Organizations across the country generally are using 2012 federal income tax
withholding methods for the first payrolls in 2013, several payroll
professionals and representatives told BNA on Dec. 31.
Employers also are increasing the Social Security tax rate for employees to
6.2 percent from 4.2 percent withheld from pay.
A quandary exists for employers as to whether to continue to use the lower
income tax withholding rates from 2012 for flat-rate withholding on the first
supplemental payments in 2013, or apply the higher income tax bracket rates of
28 percent (for optional flat-rate withholding of supplemental pay amounts up to
$1 million) and 39.6 percent (required for amounts exceeding $1 million) set to
go into effect Jan. 1.
Some employers interviewed by BNA said their income tax systems were
unchanged from 2012, that withholding methods and supplemental pay withholding
rates did not change for the first payrolls of 2013. Other employers reported
that the higher flat-rate withholding amounts would be applied to supplemental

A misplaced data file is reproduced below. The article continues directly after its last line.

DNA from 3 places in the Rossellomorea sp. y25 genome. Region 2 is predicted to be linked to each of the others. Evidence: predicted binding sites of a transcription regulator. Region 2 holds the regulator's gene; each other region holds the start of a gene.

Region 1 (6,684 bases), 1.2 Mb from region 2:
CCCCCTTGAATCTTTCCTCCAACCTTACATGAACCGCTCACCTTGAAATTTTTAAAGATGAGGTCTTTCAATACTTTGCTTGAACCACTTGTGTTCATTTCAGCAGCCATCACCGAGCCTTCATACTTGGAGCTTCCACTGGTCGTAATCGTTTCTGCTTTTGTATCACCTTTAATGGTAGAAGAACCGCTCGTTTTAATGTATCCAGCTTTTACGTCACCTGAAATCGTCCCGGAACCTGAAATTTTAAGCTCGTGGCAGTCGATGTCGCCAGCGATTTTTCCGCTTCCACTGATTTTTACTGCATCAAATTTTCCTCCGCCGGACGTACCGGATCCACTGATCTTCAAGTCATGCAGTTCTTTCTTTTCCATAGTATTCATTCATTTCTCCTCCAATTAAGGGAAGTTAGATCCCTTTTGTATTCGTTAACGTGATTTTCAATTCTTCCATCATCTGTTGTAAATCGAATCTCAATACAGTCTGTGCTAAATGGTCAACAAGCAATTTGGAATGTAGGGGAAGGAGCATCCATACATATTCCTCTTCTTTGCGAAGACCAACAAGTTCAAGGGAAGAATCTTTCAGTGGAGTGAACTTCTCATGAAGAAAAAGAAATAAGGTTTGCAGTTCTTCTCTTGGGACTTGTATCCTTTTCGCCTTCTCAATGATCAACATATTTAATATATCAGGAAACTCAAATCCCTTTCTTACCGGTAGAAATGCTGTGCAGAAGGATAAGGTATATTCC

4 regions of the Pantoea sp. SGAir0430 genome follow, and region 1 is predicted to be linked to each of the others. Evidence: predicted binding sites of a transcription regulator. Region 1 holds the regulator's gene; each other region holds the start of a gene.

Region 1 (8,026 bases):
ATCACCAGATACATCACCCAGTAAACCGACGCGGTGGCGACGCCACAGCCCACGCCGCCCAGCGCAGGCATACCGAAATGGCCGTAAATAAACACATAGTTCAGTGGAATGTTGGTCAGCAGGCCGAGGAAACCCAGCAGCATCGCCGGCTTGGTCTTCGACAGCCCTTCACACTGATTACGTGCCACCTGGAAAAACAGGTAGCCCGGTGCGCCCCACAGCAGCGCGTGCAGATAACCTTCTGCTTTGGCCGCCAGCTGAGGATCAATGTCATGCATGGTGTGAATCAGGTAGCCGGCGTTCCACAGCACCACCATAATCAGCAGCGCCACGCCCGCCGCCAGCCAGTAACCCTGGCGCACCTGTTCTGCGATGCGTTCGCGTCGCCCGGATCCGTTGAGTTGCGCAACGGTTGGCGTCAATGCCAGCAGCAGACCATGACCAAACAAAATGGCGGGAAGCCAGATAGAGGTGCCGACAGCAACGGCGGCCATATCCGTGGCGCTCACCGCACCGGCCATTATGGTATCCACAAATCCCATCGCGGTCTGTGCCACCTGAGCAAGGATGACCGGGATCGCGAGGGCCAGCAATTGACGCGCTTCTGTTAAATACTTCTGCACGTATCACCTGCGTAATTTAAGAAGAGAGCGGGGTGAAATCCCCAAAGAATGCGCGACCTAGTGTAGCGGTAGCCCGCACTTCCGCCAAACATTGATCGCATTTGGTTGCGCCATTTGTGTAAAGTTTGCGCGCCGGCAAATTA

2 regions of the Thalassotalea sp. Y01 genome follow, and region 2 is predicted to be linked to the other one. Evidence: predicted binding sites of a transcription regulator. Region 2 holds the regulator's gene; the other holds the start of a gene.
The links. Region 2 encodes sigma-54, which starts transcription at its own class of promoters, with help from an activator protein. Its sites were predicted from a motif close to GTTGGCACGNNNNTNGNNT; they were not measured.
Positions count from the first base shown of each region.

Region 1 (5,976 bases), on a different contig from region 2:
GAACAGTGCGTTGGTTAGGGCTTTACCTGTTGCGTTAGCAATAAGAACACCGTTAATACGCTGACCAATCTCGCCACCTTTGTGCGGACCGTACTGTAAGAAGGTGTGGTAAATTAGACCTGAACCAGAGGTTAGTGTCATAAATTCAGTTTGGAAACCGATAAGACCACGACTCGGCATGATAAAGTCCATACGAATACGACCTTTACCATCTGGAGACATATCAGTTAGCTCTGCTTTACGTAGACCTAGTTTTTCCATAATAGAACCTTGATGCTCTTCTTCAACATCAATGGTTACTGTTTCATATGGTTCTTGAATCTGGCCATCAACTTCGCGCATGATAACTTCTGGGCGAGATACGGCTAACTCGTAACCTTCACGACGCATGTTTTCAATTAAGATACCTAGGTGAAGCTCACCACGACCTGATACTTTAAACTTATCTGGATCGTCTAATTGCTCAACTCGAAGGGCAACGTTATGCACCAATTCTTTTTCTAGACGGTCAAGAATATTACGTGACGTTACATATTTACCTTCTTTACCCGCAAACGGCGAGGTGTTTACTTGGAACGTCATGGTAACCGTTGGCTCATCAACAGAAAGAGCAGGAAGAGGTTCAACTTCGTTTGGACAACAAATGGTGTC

pay while continuing to follow 2012 methods for regular withholding on
The American Payroll Association issued a compliance
update to its members recommending the continued use of 2012 income tax
withholding methods, “even though the 2012 tables state they are to be used for
wages paid 'through December 2012' and income tax rates are scheduled to
increase for nearly all taxpayers.” APA also suggested that employers apply the
higher flat-rate withholding amounts for supplemental payments, noting “these
rates apply when the payments are made, not when they are earned.”
According to APA, employers also are without guidance for federal tax levy
amounts in 2013, that tax-free employer-paid educational assistance under
Internal Revenue Code Section 127 lapses, and a major reduction in tax-free
adoption assistance amounts goes into effect Jan. 1.
In an update published on its website,
payroll processor Automatic Data Processing Inc. said that initial paychecks
issued in 2013 would be calculated using 2012 withholding rates. After a call
with senior IRS officials, ADP said it had “confirmed that, until the U.S.
Treasury Department issues revised withholding tables, employers should use
existing (2012) tax rates.”
ADP said that there may be confusion with these initial payments because
“employees may be surprised to see no change to their income tax withholding in
The website posting told clients that ADP would not recalculate any 2013
payroll amounts paid before Treasury issues new withholding tables, and
suggested that clients explain to employees the taxation methods used for the
early 2013 payroll dates before payments are made.
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